It is thought that the description taken in connection with the drawing will enable a clear understanding of the invention to be had. There fore, a more lengthy description is thought unnecessary.

While the preferred embodiment of the invention has been shown and described, it is to be understood that minor changes coming within the field of invention claimed may be resorted to if desired.

What is claimed is:

As a new article of manufacture, a wearplate designed to fit into an overshoe heel receptacle, upstanding diverging flanges on opposite side edges of said wearplate, and rearwardly extending inwardly curved guards on said upstanding flanges for embracing the rear portion of a shoe heel to prevent said shoe heel from puncturing the adjacent wall portion of said receptacle.

GEORGE HENRY WILKINSON.

Referenced by
Citing PatentFiling datePublication dateApplicantTitle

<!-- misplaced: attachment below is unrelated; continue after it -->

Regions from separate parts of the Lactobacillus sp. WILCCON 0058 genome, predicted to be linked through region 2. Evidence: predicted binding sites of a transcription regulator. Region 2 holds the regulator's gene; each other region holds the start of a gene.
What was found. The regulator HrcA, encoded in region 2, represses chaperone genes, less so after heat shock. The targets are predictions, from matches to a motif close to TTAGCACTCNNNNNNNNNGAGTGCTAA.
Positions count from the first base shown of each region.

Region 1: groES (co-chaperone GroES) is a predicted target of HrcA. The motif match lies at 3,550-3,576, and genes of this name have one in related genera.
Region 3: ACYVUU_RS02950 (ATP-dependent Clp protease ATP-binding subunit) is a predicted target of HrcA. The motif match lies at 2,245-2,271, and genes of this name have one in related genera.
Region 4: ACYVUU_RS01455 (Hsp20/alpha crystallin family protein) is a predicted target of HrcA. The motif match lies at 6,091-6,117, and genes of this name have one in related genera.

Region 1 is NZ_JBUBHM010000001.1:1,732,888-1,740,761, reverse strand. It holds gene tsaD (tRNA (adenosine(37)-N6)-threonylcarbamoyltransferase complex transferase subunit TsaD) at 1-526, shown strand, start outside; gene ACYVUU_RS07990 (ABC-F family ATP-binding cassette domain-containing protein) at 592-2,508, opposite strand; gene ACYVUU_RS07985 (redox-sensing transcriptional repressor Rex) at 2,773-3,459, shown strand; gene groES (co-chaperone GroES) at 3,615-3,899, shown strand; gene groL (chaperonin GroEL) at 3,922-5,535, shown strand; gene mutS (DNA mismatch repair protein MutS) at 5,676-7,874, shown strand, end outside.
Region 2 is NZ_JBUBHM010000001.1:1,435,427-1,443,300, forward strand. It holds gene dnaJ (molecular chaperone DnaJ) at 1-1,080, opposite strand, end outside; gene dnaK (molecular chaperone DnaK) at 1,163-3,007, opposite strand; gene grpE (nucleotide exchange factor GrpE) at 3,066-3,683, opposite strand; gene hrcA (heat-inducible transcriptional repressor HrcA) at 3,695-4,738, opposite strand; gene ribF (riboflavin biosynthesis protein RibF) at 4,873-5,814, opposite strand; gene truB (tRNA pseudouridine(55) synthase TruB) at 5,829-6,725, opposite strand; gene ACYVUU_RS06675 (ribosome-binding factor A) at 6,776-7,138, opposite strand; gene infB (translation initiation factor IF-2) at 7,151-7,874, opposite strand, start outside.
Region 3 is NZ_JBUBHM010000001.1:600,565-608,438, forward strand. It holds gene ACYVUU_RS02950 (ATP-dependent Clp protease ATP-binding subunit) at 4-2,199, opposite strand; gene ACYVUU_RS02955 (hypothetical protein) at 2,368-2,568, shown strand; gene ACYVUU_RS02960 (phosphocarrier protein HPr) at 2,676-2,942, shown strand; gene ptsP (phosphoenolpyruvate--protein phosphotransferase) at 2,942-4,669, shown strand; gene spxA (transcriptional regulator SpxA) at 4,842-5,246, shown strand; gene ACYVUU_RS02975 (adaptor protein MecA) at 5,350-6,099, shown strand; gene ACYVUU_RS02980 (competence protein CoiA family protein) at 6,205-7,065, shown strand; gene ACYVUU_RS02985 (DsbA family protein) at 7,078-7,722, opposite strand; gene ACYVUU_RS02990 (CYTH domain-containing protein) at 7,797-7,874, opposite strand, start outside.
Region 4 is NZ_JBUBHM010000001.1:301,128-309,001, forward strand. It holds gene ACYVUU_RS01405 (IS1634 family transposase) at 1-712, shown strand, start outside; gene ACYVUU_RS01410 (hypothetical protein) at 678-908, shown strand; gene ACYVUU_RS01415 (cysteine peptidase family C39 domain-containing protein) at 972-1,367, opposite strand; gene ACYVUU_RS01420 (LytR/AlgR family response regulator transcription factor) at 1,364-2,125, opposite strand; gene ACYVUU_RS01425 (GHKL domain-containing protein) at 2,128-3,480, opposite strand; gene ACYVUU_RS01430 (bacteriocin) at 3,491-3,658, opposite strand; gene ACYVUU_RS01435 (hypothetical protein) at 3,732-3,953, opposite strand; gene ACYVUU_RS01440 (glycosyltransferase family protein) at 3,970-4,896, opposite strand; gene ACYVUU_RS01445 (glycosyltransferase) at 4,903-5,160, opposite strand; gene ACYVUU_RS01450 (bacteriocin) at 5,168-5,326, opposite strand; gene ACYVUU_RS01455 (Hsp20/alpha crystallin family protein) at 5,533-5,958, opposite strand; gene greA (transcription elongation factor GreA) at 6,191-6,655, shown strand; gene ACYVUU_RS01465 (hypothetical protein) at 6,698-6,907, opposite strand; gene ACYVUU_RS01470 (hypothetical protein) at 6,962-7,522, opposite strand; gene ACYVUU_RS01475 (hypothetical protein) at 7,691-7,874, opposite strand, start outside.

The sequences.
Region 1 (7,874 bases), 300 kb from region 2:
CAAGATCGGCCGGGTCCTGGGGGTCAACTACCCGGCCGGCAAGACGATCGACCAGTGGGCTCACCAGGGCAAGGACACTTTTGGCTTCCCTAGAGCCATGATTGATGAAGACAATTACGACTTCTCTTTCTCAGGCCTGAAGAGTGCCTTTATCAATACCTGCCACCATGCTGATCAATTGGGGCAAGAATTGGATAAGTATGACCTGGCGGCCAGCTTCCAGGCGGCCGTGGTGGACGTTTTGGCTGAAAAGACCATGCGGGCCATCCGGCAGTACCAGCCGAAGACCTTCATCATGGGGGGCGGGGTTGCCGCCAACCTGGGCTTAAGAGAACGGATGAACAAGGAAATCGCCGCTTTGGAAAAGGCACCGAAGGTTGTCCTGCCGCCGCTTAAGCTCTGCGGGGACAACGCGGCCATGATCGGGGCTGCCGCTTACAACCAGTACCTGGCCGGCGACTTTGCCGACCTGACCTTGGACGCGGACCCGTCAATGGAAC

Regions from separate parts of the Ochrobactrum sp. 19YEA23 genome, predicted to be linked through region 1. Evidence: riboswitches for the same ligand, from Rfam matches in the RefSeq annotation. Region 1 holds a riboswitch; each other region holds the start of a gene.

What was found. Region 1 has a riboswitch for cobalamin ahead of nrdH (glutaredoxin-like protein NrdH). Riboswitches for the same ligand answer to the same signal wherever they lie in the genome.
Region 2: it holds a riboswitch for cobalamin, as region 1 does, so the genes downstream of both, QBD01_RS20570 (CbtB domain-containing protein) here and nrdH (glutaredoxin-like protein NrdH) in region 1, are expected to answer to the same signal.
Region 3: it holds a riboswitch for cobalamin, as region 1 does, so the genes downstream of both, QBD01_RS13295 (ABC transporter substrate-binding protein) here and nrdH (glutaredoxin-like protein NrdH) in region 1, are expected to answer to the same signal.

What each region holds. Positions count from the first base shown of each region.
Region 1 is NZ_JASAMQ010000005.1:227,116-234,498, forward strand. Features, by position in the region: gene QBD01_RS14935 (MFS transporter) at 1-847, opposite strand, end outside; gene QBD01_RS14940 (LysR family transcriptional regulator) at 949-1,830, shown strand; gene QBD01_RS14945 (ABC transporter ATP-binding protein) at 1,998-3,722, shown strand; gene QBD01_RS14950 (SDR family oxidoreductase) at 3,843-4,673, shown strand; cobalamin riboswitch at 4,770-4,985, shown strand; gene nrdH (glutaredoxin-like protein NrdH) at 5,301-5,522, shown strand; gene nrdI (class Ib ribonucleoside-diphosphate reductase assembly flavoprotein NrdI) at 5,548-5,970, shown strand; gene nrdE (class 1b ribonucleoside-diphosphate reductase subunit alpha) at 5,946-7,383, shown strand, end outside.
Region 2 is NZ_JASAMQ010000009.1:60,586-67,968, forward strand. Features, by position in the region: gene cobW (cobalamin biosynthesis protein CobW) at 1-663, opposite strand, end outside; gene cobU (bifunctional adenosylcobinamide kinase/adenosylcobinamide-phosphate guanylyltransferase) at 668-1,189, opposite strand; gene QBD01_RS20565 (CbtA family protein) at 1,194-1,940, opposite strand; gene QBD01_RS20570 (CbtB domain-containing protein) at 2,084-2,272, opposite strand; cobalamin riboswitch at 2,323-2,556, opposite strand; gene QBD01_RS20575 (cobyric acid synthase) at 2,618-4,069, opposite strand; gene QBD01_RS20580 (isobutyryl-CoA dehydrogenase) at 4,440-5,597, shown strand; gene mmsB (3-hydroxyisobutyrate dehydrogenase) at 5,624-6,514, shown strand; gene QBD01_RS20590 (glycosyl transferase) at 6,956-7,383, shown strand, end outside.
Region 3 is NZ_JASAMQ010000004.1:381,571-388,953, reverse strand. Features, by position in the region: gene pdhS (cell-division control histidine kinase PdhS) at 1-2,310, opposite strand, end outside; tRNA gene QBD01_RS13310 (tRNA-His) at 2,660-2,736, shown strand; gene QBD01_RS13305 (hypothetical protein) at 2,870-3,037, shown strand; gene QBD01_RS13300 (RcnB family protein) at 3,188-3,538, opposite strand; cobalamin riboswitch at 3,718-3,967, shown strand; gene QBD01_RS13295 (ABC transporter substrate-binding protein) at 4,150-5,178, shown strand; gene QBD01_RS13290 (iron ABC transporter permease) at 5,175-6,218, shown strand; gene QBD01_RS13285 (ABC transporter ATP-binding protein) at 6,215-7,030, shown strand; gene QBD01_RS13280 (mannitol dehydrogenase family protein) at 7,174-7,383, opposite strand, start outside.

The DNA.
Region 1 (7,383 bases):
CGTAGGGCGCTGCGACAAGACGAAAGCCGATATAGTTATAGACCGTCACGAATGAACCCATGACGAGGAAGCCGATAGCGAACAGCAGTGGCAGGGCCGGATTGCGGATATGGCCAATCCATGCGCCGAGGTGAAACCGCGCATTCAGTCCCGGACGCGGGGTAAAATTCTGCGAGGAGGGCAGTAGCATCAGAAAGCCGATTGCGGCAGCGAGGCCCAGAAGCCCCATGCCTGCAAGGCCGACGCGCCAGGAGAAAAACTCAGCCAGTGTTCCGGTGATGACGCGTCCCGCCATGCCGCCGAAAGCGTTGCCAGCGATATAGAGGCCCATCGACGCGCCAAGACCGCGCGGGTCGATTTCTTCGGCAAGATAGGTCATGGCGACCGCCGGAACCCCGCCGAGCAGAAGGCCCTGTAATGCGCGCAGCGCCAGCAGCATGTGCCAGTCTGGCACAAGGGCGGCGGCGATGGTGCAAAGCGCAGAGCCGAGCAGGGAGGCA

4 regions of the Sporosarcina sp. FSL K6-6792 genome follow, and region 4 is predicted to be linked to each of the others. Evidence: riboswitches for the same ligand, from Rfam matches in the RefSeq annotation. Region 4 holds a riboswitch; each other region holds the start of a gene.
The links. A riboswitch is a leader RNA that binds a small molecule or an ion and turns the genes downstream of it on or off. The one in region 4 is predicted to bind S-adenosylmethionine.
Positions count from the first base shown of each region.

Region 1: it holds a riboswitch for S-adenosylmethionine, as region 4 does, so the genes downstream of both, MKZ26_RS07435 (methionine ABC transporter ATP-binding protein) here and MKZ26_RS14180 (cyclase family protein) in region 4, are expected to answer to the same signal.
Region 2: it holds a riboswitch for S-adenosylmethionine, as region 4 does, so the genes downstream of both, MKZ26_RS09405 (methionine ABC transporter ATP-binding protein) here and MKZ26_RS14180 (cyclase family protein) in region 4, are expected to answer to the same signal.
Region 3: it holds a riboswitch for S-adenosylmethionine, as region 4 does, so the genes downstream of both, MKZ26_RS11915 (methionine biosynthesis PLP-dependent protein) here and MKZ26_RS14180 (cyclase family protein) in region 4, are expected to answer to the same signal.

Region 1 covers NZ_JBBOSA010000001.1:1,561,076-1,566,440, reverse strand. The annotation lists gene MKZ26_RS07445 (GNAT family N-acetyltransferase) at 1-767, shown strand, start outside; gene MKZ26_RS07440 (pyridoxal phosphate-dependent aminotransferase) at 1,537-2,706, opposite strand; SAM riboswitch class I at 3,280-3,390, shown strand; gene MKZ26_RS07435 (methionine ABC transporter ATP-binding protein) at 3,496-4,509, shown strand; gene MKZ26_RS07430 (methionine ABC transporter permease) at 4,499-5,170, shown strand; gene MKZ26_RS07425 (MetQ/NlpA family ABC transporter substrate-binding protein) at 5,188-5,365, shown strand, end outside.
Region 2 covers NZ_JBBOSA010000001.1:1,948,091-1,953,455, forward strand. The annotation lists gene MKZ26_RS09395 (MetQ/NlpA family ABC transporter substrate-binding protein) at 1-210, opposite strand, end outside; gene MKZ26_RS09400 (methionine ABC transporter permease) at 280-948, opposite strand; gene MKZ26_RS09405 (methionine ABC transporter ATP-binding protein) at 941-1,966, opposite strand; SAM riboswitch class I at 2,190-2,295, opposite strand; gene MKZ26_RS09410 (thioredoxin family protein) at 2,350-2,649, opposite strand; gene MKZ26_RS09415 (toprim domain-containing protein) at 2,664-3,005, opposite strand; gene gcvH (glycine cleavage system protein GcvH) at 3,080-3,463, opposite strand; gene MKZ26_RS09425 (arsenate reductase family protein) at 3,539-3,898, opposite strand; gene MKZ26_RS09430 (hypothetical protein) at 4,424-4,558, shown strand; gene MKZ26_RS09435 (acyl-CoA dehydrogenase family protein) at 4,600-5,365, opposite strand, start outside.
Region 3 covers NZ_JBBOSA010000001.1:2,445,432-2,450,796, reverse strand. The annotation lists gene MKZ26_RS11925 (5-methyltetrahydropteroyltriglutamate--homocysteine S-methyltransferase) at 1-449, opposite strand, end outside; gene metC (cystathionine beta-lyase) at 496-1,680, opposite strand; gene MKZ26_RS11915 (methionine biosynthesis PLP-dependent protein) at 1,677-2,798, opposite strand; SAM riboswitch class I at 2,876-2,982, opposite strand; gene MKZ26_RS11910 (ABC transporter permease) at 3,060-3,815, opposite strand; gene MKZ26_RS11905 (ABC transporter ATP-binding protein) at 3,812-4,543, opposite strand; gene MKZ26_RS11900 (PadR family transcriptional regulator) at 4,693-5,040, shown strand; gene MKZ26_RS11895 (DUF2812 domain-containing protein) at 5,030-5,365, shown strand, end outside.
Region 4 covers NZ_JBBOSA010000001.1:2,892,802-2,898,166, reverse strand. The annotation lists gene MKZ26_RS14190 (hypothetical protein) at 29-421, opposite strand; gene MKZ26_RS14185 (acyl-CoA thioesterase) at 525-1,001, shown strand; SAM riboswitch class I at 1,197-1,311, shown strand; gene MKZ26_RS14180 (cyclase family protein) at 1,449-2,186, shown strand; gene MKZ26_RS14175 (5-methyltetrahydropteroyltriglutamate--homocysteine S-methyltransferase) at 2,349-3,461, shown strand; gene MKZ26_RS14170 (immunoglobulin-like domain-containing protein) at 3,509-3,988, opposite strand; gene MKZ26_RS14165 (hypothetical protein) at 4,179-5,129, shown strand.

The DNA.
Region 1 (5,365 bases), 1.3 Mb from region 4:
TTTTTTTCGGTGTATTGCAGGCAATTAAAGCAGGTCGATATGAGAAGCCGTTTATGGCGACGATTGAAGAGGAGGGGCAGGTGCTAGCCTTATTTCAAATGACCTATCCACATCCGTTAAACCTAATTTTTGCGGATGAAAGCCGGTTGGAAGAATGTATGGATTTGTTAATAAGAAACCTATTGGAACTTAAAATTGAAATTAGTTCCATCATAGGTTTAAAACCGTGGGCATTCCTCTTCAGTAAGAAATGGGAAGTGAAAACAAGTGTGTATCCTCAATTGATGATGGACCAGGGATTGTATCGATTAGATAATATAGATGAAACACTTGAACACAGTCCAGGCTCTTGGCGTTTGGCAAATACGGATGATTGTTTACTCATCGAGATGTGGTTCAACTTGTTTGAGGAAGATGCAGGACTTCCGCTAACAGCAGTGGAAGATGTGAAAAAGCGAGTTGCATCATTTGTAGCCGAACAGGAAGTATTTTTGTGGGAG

US2946139 *Jun 25, 1959Jul 26, 1960Us Rubber CoMolded plastic heel cup with retaining wall feature
US2966749 *May 15, 1958Jan 3, 1961Torch Rubber Co IncReinforcement insert in particular for heels of overshoes
US2977691 *Jan 12, 1960Apr 4, 1961Hook Brown CompanyHeel cup construction for ladies' overshoes
US2997795 *Jan 12, 1960Aug 29, 1961Cambridge Rubber CoProtector for overshoe heels
US3034232 *Mar 14, 1960May 15, 1962Cambridge Rubber CoReinforced heel construction for ladies' overshoes
US3045365 *Sep 12, 1960Jul 24, 1962Cambridge Rubber CoOvershoe heel protector
US3075306 *May 11, 1960Jan 29, 1963Us Rubber CoOvershoe heel
US3195245 *Mar 23, 1961Jul 20, 1965Hanko Emma MWomen's boot heel construction
US8322052 *Dec 13, 2006Dec 4, 2012Skins Footwear, Inc.Modular shoe system
US20070084085 *Dec 13, 2006Apr 19, 2007Mark KleinModular shoe system
US20130091733 *Dec 4, 2012Apr 18, 2013Skins Footwear, Inc.Modular Shoe System
DE1180274B *Jul 20, 1960Oct 22, 1964Us Rubber CoVerfahren zum Herstellen von UEberschuhen aus Kunststoff
Classifications
U.S. Classification36/7.3, 36/7.10A, 36/73
International ClassificationA43B3/16
Cooperative ClassificationA43B3/16
European ClassificationA43B3/16